Diversity and inclusion in the workplace examples

In this blog post, we uncover diversity and inclusion in the workplace examples.

71% of the employers who've embraced diversity practices have seen a beneficial impact on their recruitment efforts.

When it comes to diversity and inclusion, the current level of inequality is discouraging. Improving diversity and inclusion in your company helps to promote a more inclusive environment. Though the change will take time, it's important to remember that any small action made towards reform contributes to significant change.

In this blog post, we will discuss what changes you can make to your recruitment practices to improve your diversity and inclusion.

Introduction: What is Diversity & Inclusion?

Diversity and inclusion are not the same things, although often dumped together. They are, however, the act of valuing and embracing differences. Let’s look at each word individually to gain a deeper understanding.

Diversity is the recognition, acceptance, and respect of differences. This includes backgrounds, cultures, ethnicities, genders, gender identities and expressions, languages, abilities/disabilities, sexual orientation and expressions.

In other words, it can be defined as the inclusion of people from different backgrounds, cultures, genders, and experiences.

Inclusion is the action of including people in an environment or organisation by providing equal opportunities for participation.

Diversity and inclusion in the workplace is a topic that has been discussed for quite some time. The lack of diversity and inclusion in the workplace can be attributed to many factors, but it is important to focus on how we can improve this and make sure that everyone has an equal opportunity to succeed.

Why should we care about diversity?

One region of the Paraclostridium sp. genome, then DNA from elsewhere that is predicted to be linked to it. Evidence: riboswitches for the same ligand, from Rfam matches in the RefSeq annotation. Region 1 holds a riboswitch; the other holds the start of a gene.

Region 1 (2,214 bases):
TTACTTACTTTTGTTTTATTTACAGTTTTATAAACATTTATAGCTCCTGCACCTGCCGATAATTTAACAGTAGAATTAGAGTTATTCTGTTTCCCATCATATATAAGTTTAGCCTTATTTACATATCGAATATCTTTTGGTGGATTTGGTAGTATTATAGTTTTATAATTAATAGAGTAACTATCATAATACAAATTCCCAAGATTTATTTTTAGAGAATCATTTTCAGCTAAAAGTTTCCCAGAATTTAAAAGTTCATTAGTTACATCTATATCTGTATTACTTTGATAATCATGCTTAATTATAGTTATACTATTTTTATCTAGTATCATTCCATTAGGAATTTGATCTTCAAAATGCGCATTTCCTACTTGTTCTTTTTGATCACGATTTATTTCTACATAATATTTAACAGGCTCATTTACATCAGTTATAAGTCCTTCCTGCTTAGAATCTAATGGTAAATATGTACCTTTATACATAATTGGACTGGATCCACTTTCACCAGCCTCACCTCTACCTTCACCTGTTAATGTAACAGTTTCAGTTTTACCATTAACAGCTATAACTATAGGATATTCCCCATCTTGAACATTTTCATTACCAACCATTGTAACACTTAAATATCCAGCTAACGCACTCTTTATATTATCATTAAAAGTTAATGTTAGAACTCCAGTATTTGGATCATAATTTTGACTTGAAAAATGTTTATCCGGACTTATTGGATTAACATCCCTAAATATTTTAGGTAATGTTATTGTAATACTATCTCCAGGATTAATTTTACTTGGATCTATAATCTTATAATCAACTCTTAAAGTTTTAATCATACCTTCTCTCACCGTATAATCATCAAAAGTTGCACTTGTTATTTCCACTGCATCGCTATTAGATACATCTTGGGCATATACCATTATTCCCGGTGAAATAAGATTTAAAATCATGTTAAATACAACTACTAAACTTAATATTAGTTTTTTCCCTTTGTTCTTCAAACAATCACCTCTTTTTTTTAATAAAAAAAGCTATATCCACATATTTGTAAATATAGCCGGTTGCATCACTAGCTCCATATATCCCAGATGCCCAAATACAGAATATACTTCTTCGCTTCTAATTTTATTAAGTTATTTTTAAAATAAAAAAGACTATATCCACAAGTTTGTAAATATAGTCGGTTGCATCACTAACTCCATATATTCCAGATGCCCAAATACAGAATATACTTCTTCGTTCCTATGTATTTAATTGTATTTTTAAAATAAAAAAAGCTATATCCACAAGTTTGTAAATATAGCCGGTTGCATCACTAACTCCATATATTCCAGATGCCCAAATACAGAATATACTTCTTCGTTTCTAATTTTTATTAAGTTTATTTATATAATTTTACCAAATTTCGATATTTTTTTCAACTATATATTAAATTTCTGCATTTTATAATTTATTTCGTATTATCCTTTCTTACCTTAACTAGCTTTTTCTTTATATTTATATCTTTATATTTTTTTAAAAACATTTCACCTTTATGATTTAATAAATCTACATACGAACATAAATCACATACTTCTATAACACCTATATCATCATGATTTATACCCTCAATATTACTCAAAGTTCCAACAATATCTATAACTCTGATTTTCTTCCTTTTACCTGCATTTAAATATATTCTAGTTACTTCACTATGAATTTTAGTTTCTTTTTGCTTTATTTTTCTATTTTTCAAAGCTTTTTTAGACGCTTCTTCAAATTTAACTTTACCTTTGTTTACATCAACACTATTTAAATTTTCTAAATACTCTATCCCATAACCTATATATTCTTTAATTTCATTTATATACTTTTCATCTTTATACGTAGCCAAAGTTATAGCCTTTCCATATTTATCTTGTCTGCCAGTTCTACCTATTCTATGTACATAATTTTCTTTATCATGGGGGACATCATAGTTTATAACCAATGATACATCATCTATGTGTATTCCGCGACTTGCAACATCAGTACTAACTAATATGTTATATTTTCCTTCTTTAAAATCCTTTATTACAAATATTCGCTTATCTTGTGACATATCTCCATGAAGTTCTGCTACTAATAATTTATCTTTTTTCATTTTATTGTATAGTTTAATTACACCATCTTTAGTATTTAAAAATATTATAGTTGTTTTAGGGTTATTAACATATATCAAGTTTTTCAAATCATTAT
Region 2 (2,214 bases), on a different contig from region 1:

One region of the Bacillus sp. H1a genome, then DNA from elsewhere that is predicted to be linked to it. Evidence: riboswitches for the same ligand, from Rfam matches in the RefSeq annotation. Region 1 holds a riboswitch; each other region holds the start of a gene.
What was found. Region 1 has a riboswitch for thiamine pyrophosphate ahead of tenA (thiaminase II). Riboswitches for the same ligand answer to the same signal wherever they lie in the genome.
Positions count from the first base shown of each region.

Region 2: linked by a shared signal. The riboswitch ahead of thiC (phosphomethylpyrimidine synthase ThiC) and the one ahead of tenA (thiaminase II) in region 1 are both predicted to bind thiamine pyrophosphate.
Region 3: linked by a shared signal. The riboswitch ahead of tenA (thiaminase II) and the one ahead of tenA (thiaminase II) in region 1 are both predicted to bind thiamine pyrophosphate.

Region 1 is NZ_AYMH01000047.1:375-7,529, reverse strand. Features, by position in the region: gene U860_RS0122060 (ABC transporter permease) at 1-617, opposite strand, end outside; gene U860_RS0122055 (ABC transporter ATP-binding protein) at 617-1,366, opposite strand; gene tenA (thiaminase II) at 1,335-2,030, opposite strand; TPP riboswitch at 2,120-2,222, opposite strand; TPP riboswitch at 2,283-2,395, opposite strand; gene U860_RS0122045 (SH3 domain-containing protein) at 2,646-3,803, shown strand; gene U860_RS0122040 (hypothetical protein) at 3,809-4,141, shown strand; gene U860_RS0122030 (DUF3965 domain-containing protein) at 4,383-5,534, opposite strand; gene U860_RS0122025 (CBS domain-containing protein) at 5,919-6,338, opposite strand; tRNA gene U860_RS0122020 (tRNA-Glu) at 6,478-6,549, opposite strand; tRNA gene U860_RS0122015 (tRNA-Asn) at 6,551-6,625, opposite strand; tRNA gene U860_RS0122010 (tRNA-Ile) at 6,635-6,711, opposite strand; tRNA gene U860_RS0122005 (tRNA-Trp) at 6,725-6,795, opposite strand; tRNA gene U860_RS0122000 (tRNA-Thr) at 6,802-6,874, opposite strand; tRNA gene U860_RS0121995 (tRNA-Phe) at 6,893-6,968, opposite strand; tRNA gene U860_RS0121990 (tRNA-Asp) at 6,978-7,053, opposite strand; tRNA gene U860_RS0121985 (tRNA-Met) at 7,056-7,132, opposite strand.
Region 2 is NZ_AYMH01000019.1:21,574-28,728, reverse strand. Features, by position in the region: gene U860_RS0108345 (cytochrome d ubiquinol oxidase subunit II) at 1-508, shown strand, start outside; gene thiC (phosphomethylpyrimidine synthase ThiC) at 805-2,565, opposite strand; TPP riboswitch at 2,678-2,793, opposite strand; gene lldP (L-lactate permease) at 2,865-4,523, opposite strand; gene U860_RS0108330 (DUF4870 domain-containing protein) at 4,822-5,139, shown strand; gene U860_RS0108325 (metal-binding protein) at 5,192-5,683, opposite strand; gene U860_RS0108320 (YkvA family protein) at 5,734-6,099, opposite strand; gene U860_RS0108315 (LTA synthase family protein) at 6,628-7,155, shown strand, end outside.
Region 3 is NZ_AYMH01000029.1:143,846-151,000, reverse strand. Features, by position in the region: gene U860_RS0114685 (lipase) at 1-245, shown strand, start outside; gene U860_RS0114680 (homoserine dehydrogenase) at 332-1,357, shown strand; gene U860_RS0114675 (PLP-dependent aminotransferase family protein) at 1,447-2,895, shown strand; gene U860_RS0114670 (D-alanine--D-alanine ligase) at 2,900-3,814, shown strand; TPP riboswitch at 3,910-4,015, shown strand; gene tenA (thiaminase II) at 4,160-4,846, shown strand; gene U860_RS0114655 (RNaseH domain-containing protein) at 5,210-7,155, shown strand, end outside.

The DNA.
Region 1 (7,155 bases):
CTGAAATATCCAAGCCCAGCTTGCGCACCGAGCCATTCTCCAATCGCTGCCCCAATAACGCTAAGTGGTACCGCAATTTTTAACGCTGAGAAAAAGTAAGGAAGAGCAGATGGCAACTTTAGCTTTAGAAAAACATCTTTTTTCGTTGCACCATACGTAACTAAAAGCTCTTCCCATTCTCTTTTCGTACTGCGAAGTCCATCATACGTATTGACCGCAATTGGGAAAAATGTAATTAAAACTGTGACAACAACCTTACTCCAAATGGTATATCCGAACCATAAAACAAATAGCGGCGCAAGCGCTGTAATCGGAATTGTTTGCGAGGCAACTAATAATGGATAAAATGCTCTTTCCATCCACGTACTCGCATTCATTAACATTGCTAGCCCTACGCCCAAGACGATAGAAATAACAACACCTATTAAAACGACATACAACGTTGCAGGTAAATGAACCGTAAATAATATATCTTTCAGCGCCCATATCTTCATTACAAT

Diversity when not understood properly can be viewed as a means to reaching policies, programmes and headcounts for social status points. But this is when diversity and inclusion are viewed in the wrong light.

Instead, it should be understood that having a diverse and inclusive workplace means that all team members are respected and unique perspectives, skills and ideas are celebrated. As a result, when everyone feels they are valued,  workplaces earn a deeper trust and higher commitment from their employees.

Caring about diversity is not just a nice idea, it is vital to building a more sustainable and inclusive society.

At an organisational level, diversity fosters innovation, creativity, increased productivity, better problem-solving skills, improved decision-making skills and more.

How can diversity and inclusion help a business?

Diversity and inclusion are essential to the success of any business. They allow organisations to tap into the diverse perspectives and experiences of their employees. This is because diversity helps create an inclusive environment where people can share their ideas, engage in meaningful dialogue, and work together to find solutions.

Furthermore, diversity also helps companies become more competitive in the global marketplace. When a company is diverse, they have access to a broader range of ideas and perspectives that will help them innovate as well as compete with other companies in the same industry.

How Diversity Improves Businesses' Bottom Line

Diversity is a hot topic in business these days. It’s not just about how we can create a more diverse workplace, it’s also about the benefits of diversity to the bottom line.

It's no secret that diverse teams make for more creative companies. Companies with diverse leadership are 19% more likely to have financial returns above the national median. They also tend to be more innovative and profitable due to their ability to address a wider variety of customers and markets.